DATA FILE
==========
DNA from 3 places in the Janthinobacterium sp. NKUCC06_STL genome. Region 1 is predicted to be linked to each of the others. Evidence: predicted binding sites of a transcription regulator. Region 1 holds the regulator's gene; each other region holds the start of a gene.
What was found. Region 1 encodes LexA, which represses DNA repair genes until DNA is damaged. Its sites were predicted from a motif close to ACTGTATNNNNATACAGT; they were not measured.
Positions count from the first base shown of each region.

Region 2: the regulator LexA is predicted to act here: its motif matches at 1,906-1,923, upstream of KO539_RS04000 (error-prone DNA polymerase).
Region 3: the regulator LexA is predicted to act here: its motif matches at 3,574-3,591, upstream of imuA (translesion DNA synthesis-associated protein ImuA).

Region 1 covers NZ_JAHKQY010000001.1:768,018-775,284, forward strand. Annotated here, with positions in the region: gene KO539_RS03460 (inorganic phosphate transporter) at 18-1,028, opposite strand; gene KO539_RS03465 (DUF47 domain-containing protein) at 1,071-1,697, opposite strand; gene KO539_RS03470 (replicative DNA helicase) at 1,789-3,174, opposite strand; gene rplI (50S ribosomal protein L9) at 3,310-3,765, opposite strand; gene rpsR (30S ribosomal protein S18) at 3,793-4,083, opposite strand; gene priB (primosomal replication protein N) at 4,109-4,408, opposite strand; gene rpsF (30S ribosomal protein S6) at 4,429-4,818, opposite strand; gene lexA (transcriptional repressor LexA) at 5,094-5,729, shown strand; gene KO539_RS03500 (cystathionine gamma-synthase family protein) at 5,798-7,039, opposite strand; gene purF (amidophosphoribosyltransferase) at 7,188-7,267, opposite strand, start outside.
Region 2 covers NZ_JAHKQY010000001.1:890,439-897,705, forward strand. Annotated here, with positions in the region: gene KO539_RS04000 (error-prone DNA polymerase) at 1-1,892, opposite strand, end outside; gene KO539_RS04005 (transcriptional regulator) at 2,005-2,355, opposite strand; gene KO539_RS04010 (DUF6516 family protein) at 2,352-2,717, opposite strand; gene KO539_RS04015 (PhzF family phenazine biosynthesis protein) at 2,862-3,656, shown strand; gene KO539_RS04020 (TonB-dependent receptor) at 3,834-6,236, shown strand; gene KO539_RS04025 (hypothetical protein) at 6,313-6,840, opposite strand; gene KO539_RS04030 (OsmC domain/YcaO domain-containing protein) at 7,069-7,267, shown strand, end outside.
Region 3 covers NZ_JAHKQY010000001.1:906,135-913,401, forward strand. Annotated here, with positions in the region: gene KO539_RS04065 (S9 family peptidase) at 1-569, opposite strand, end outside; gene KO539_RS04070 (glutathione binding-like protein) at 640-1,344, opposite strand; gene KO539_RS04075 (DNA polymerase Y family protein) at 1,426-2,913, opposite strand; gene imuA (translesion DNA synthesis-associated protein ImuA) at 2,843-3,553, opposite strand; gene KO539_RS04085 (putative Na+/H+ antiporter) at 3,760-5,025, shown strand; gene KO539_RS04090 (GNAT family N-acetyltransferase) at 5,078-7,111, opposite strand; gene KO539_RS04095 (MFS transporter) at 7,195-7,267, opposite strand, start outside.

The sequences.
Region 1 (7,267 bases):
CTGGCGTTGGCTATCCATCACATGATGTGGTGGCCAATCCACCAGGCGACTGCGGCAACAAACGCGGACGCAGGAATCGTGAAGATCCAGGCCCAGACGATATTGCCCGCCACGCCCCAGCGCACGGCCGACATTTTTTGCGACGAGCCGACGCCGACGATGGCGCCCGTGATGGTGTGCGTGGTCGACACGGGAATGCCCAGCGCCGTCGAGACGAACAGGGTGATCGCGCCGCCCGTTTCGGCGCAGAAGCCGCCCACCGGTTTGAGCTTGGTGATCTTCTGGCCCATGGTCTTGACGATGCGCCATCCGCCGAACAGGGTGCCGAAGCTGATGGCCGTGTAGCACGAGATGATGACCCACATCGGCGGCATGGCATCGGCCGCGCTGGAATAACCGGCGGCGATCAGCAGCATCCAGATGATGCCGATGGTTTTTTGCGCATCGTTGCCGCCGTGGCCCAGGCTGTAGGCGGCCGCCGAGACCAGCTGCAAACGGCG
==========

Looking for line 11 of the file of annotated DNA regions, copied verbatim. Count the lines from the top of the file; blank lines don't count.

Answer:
CTGGCGTTGGCTATCCATCACATGATGTGGTGGCCAATCCACCAGGCGACTGCGGCAACAAACGCGGACGCAGGAATCGTGAAGATCCAGGCCCAGACGATATTGCCCGCCACGCCCCAGCGCACGGCCGACATTTTTTGCGACGAGCCGACGCCGACGATGGCGCCCGTGATGGTGTGCGTGGTCGACACGGGAATGCCCAGCGCCGTCGAGACGAACAGGGTGATCGCGCCGCCCGTTTCGGCGCAGAAGCCGCCCACCGGTTTGAGCTTGGTGATCTTCTGGCCCATGGTCTTGACGATGCGCCATCCGCCGAACAGGGTGCCGAAGCTGATGGCCGTGTAGCACGAGATGATGACCCACATCGGCGGCATGGCATCGGCCGCGCTGGAATAACCGGCGGCGATCAGCAGCATCCAGATGATGCCGATGGTTTTTTGCGCATCGTTGCCGCCGTGGCCCAGGCTGTAGGCGGCCGCCGAGACCAGCTGCAAACGGCG